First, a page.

• 25.
    Robert, Glenn
    et al.
    Jönköping University, School of Health and Welfare, The Jönköping Academy for Improvement of Health and Welfare. Jönköping University, School of Health and Welfare, HHJ. IMPROVE (Improvement, innovation, and leadership in health and welfare). Florence Nightingale Faculty of Nursing, Midwifery & Palliative Care, King's College London, London, United Kingdom.
    Sarre, Sophie
    Florence Nightingale Faculty of Nursing, Midwifery & Palliative Care, King's College London, London, United Kingdom.
    Maben, Jill
    School of Health Sciences, Faculty of Health and Medical Sciences, University of Surrey, Guildford, Unuted Kingdom.
    Griffiths, Peter
    Faculty of Health Sciences, University of Southampton, Southampton, United Kingdom.
    Chable, Rosemary
    Training, Development & Workforce, University Hospital Southampton NHS Foundation Trust, Southampton, United Kingdom.
    Exploring the sustainability of quality improvement interventions in healthcare organisations: a multiple methods study of the 10-year impact of the 'Productive Ward2020In: BMJ Quality and Safety, ISSN 2044-5415, E-ISSN 2044-5423, Vol. 29, p. 31-40Article in journal (Refereed)
    Abstract [en]

    BACKGROUND: The 'Productive Ward: Releasing Time to Care' programme is a quality improvement (QI) intervention introduced in English acute hospitals a decade ago to: (1) Increase time nurses spend in direct patient care. (2) Improve safety and reliability of care. (3) Improve experience for staff and patients. (4) Make changes to physical environments to improve efficiency.

    OBJECTIVE: To explore how timing of adoption, local implementation strategies and processes of assimilation into day-to-day practice relate to one another and shape any sustained impact and wider legacies of a large-scale QI intervention.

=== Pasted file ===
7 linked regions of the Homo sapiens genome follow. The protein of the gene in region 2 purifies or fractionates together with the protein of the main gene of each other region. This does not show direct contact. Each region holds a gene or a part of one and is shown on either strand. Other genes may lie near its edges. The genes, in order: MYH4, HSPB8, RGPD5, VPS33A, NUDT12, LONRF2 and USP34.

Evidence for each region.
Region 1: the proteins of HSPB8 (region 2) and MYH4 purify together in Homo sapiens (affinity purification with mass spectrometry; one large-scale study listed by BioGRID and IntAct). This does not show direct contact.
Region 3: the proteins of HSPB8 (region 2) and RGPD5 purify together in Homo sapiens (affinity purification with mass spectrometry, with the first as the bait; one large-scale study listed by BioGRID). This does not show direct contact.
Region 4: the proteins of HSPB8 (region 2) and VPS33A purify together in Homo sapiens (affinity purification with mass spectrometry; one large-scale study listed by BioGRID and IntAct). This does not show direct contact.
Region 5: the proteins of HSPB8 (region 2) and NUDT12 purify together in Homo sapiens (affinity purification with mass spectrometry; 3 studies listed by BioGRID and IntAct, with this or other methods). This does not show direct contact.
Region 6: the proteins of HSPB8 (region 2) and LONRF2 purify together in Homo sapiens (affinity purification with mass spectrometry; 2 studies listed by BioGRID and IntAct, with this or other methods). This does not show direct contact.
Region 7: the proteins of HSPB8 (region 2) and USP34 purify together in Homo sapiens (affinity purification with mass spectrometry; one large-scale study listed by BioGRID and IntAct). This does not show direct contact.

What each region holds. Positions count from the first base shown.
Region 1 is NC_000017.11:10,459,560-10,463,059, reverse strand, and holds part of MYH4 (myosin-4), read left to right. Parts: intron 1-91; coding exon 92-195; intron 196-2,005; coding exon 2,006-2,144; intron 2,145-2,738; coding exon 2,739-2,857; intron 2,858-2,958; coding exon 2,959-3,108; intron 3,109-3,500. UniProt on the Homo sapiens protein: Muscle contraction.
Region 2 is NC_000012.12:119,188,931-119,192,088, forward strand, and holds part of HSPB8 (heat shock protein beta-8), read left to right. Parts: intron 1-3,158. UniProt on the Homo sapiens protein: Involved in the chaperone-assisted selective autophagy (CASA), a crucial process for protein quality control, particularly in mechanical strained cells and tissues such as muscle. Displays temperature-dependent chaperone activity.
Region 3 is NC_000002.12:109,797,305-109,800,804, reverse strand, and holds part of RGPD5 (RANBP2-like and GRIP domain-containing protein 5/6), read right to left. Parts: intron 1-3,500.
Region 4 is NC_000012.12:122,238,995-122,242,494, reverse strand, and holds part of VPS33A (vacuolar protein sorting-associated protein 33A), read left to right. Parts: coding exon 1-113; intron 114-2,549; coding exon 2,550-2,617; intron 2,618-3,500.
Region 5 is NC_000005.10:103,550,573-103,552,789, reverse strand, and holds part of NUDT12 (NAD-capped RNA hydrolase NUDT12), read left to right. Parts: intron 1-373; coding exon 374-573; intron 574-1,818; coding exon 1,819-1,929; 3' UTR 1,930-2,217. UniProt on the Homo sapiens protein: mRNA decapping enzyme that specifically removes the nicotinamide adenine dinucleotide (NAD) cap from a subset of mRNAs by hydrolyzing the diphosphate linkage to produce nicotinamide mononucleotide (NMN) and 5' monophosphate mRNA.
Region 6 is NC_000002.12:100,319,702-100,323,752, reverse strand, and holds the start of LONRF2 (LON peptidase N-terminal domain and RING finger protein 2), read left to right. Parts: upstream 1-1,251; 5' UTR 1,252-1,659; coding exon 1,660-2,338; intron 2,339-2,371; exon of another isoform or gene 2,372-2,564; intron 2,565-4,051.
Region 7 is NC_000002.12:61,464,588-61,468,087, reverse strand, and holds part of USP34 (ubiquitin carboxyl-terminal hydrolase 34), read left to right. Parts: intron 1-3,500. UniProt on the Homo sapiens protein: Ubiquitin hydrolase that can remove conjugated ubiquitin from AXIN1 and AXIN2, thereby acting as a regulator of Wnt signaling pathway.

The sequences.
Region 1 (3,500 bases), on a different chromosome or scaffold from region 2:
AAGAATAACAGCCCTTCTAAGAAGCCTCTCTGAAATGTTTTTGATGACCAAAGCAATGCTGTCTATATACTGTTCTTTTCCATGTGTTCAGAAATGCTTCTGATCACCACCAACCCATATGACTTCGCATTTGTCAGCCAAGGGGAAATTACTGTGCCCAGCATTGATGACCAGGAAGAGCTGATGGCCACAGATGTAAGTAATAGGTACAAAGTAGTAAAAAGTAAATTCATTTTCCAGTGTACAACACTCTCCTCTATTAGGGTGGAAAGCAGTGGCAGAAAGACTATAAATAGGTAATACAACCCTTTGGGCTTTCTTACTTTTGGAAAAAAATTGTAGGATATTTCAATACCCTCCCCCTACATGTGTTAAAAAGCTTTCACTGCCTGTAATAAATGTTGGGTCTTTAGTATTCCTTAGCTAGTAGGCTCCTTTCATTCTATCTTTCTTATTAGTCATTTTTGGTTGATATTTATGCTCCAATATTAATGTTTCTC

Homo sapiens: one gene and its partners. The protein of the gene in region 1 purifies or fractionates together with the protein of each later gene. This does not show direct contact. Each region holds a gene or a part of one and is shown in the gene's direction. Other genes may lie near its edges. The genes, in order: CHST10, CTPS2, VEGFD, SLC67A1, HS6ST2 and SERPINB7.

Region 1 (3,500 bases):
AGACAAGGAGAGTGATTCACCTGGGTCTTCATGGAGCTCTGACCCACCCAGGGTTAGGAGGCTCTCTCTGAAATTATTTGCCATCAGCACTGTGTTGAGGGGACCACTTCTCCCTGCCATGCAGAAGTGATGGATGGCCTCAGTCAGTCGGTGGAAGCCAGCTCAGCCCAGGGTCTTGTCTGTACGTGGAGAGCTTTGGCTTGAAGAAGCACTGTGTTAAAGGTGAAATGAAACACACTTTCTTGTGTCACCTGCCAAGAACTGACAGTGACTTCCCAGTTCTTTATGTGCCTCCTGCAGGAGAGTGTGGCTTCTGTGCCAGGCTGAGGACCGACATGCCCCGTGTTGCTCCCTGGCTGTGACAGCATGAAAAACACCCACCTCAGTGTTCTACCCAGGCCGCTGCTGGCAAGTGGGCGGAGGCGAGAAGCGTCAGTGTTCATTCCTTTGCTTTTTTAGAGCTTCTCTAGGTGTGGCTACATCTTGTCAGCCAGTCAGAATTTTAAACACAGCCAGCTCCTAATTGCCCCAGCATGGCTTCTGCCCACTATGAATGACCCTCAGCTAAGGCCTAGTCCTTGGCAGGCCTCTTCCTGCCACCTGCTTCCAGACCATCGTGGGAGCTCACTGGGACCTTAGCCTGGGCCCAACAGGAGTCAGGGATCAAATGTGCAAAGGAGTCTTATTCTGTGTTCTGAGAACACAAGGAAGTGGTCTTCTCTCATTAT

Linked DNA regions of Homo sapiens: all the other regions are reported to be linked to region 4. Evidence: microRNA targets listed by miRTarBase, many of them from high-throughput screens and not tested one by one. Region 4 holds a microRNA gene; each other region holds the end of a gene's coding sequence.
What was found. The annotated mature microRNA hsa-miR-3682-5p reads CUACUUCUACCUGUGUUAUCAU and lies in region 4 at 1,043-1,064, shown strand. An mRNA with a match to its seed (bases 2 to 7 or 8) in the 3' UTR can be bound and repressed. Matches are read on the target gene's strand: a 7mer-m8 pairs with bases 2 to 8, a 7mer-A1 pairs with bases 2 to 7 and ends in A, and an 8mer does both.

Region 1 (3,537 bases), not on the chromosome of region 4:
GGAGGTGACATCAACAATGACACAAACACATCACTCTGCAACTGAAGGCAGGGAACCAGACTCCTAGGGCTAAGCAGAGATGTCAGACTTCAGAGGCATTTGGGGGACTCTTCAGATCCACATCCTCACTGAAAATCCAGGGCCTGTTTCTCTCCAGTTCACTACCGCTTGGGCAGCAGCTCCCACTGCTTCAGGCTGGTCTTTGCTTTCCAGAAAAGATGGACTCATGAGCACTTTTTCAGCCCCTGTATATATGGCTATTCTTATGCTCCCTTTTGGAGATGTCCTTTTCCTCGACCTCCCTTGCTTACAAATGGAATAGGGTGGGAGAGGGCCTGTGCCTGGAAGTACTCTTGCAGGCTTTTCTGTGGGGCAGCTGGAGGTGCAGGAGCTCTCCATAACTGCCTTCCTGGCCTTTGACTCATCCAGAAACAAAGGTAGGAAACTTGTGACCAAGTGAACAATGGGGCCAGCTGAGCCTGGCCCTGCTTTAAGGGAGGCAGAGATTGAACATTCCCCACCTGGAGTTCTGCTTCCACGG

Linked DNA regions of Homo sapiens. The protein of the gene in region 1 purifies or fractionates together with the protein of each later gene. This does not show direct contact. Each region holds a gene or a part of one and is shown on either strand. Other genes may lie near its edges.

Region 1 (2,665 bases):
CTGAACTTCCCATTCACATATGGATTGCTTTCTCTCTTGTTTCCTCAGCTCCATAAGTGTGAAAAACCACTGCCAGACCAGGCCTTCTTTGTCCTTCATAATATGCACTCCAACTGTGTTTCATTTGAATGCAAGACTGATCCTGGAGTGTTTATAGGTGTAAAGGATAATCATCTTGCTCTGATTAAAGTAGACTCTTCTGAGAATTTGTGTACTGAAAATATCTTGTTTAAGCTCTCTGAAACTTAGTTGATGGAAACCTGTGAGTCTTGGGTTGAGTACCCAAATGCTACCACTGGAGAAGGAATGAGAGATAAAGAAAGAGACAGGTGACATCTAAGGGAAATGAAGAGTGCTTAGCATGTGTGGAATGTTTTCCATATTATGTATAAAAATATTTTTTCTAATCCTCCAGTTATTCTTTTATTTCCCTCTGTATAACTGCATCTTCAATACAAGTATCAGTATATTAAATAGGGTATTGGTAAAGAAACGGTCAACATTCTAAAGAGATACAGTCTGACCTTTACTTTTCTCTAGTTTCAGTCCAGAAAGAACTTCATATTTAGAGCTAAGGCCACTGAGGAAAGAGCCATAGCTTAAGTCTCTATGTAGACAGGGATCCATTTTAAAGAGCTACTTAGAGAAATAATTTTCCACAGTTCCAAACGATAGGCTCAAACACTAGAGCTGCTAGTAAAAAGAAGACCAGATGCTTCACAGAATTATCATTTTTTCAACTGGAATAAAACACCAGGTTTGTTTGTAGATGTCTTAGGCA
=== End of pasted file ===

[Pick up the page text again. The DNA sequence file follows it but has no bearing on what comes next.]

DESIGN: Multiple methods within six hospitals including 88 interviews (with Productive Ward leads, ward staff, Patient and Public Involvement representatives and senior managers), 10 ward manager questionnaires and structured observations on 12 randomly selected wards.

    RESULTS: Resource constraints and a managerial desire for standardisation meant that, over time, there was a shift away from the original vision of empowering ward staff to take ownership of Productive Ward towards a range of implementation 'short cuts'. Nonetheless, material legacies (eg, displaying metrics data; storage systems) have remained in place for up to a decade after initial implementation as have some specific practices (eg, protected mealtimes). Variations in timing of adoption, local implementation strategies and contextual changes influenced assimilation into routine practice and subsequent legacies. Productive Ward has informed wider organisational QI strategies that remain in place today and developed lasting QI capabilities among those meaningfully involved in its implementation.

    CONCLUSIONS: As an ongoing QI approach Productive Ward has not been sustained but has informed contemporary organisational QI practices and strategies. Judgements about the long-term sustainability of QI interventions should consider the evolutionary and adaptive nature of change processes.